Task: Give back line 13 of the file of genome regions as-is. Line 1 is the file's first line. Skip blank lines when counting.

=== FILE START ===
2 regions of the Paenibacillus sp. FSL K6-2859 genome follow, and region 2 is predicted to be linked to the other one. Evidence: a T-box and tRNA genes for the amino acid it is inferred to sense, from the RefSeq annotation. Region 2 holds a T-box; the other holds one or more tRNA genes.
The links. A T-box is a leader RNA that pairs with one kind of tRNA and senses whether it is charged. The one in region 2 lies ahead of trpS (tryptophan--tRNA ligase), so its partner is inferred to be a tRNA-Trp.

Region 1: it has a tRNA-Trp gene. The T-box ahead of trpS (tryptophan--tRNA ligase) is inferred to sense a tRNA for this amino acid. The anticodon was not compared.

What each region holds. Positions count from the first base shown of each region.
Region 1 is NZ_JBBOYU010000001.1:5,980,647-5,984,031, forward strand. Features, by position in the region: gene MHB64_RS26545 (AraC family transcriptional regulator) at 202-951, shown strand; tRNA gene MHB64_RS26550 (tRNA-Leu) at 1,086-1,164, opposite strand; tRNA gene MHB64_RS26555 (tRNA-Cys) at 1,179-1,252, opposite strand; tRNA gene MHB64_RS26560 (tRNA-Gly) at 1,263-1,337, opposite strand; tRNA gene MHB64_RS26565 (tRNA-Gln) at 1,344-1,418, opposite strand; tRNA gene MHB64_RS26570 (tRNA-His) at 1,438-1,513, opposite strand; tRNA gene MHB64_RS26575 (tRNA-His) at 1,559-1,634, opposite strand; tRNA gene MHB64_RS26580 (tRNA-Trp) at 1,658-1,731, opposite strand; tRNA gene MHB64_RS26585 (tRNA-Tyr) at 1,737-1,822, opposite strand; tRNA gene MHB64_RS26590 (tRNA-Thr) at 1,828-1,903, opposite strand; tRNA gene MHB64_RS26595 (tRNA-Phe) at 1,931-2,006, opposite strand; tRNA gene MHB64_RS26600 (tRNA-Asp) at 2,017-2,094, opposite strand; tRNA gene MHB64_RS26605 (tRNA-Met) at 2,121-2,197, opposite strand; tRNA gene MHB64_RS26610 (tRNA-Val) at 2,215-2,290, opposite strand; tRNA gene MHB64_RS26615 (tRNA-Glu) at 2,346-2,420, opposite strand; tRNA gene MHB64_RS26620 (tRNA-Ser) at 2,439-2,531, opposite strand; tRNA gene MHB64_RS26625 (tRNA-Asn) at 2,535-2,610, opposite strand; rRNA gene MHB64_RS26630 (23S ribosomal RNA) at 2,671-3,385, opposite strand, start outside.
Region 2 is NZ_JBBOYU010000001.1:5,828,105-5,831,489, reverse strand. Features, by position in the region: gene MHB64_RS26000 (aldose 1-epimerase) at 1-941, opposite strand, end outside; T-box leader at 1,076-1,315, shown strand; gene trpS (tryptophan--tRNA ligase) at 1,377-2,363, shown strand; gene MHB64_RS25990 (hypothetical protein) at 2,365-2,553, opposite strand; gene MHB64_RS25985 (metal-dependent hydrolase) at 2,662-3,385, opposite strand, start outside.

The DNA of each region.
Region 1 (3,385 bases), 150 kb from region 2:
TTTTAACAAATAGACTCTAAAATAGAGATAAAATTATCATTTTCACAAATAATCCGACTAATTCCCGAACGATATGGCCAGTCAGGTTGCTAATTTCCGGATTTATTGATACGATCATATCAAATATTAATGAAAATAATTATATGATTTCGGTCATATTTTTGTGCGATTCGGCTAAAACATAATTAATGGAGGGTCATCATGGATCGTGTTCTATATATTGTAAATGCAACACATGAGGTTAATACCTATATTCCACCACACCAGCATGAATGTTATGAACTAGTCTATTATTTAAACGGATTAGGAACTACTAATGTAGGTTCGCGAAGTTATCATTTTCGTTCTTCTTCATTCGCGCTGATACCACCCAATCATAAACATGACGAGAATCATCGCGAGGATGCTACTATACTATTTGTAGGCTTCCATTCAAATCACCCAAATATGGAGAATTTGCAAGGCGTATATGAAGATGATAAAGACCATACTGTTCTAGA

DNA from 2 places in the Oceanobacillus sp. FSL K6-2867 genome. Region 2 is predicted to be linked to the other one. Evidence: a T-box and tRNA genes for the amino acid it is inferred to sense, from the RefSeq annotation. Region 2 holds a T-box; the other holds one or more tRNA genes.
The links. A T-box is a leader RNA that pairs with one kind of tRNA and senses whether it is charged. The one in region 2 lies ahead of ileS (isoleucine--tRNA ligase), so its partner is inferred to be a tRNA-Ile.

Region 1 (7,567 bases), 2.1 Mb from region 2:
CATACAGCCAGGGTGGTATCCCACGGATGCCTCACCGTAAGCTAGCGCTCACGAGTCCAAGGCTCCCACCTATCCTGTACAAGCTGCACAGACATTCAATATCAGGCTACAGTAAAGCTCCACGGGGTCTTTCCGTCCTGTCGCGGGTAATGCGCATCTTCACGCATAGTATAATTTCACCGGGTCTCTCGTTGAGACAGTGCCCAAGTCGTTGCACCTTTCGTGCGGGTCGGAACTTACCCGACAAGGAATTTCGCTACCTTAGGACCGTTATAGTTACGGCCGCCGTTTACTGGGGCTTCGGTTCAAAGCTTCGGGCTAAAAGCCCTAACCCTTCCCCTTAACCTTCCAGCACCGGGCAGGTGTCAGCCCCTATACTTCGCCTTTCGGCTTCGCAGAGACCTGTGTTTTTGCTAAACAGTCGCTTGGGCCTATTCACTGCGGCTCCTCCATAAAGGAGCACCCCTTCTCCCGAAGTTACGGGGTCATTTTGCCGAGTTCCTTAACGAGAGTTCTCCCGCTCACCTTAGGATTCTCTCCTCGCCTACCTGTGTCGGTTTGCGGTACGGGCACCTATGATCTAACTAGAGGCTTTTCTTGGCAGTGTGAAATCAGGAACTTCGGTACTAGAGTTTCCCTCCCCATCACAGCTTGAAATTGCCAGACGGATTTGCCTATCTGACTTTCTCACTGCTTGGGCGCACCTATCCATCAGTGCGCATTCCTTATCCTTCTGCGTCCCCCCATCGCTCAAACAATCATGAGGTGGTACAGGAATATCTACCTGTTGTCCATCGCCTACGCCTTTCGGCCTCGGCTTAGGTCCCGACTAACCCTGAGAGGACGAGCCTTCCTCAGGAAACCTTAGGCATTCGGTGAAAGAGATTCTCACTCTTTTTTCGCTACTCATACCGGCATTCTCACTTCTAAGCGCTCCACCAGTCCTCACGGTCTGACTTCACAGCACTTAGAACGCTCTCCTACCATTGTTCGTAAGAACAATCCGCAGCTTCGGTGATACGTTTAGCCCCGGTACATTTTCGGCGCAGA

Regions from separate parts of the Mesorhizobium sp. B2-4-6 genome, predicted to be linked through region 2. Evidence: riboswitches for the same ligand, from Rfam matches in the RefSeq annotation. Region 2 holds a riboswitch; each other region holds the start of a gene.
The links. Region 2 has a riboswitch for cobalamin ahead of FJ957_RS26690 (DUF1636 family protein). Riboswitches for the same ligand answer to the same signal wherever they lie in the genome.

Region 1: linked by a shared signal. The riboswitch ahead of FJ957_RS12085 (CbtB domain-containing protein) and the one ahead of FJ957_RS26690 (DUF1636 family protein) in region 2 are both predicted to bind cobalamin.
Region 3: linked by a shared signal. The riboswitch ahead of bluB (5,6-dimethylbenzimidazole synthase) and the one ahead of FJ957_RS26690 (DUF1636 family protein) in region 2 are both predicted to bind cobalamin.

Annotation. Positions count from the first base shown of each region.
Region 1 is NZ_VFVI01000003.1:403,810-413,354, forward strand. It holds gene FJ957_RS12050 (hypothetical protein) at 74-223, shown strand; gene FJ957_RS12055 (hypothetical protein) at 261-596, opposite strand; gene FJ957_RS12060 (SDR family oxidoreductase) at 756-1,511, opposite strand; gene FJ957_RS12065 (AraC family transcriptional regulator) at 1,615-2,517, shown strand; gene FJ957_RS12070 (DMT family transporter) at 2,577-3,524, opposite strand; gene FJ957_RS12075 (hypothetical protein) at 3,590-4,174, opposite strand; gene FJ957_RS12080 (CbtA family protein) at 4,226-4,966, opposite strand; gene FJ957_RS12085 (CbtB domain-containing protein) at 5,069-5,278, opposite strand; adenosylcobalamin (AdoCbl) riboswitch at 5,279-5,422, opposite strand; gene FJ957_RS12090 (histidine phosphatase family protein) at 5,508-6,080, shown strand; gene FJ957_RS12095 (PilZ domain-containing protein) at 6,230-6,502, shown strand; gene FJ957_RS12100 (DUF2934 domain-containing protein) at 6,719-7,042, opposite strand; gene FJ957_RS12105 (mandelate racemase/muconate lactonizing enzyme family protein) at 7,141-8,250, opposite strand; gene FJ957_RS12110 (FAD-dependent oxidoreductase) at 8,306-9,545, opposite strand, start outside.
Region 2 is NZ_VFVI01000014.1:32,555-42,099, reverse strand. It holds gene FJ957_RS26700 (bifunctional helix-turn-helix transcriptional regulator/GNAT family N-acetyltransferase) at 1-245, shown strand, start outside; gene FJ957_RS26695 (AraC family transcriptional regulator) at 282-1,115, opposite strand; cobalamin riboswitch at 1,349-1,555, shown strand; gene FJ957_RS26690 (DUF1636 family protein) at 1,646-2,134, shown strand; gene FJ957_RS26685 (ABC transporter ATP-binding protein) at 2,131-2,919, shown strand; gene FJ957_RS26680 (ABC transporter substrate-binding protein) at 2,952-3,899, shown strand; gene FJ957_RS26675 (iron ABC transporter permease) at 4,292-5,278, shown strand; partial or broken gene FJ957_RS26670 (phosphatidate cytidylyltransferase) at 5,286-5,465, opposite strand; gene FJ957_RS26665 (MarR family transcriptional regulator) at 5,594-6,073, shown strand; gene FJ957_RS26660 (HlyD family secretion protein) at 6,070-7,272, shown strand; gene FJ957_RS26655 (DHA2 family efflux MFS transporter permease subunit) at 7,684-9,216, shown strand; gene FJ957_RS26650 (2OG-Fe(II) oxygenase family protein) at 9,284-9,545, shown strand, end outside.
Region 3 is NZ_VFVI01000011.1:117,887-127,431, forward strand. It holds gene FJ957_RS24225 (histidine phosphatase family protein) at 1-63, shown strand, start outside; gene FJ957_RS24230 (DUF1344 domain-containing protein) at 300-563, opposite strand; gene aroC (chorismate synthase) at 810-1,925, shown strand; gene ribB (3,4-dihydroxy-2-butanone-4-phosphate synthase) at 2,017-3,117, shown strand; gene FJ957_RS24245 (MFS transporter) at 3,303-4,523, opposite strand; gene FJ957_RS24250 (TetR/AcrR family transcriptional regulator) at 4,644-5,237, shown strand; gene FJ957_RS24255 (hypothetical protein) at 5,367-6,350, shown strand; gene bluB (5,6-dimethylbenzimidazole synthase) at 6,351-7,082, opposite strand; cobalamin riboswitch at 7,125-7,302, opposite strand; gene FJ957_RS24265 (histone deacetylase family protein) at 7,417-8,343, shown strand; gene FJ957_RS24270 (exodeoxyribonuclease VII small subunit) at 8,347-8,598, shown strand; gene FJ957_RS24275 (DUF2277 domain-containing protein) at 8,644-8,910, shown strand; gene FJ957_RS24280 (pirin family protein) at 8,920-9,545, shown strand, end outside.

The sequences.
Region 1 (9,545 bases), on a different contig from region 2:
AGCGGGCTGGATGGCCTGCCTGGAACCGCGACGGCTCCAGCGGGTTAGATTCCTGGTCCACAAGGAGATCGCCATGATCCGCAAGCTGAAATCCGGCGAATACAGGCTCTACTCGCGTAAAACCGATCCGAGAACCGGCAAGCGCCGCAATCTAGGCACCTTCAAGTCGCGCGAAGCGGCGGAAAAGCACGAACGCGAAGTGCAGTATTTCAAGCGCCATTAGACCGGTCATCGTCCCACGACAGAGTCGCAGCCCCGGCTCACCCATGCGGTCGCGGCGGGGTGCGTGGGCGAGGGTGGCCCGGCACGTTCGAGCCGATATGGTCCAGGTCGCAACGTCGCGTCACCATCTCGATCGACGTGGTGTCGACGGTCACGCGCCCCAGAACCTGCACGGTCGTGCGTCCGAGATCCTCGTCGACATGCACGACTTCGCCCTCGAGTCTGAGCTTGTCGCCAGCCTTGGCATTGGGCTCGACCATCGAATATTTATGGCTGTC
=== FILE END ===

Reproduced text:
CATACAGCCAGGGTGGTATCCCACGGATGCCTCACCGTAAGCTAGCGCTCACGAGTCCAAGGCTCCCACCTATCCTGTACAAGCTGCACAGACATTCAATATCAGGCTACAGTAAAGCTCCACGGGGTCTTTCCGTCCTGTCGCGGGTAATGCGCATCTTCACGCATAGTATAATTTCACCGGGTCTCTCGTTGAGACAGTGCCCAAGTCGTTGCACCTTTCGTGCGGGTCGGAACTTACCCGACAAGGAATTTCGCTACCTTAGGACCGTTATAGTTACGGCCGCCGTTTACTGGGGCTTCGGTTCAAAGCTTCGGGCTAAAAGCCCTAACCCTTCCCCTTAACCTTCCAGCACCGGGCAGGTGTCAGCCCCTATACTTCGCCTTTCGGCTTCGCAGAGACCTGTGTTTTTGCTAAACAGTCGCTTGGGCCTATTCACTGCGGCTCCTCCATAAAGGAGCACCCCTTCTCCCGAAGTTACGGGGTCATTTTGCCGAGTTCCTTAACGAGAGTTCTCCCGCTCACCTTAGGATTCTCTCCTCGCCTACCTGTGTCGGTTTGCGGTACGGGCACCTATGATCTAACTAGAGGCTTTTCTTGGCAGTGTGAAATCAGGAACTTCGGTACTAGAGTTTCCCTCCCCATCACAGCTTGAAATTGCCAGACGGATTTGCCTATCTGACTTTCTCACTGCTTGGGCGCACCTATCCATCAGTGCGCATTCCTTATCCTTCTGCGTCCCCCCATCGCTCAAACAATCATGAGGTGGTACAGGAATATCTACCTGTTGTCCATCGCCTACGCCTTTCGGCCTCGGCTTAGGTCCCGACTAACCCTGAGAGGACGAGCCTTCCTCAGGAAACCTTAGGCATTCGGTGAAAGAGATTCTCACTCTTTTTTCGCTACTCATACCGGCATTCTCACTTCTAAGCGCTCCACCAGTCCTCACGGTCTGACTTCACAGCACTTAGAACGCTCTCCTACCATTGTTCGTAAGAACAATCCGCAGCTTCGGTGATACGTTTAGCCCCGGTACATTTTCGGCGCAGA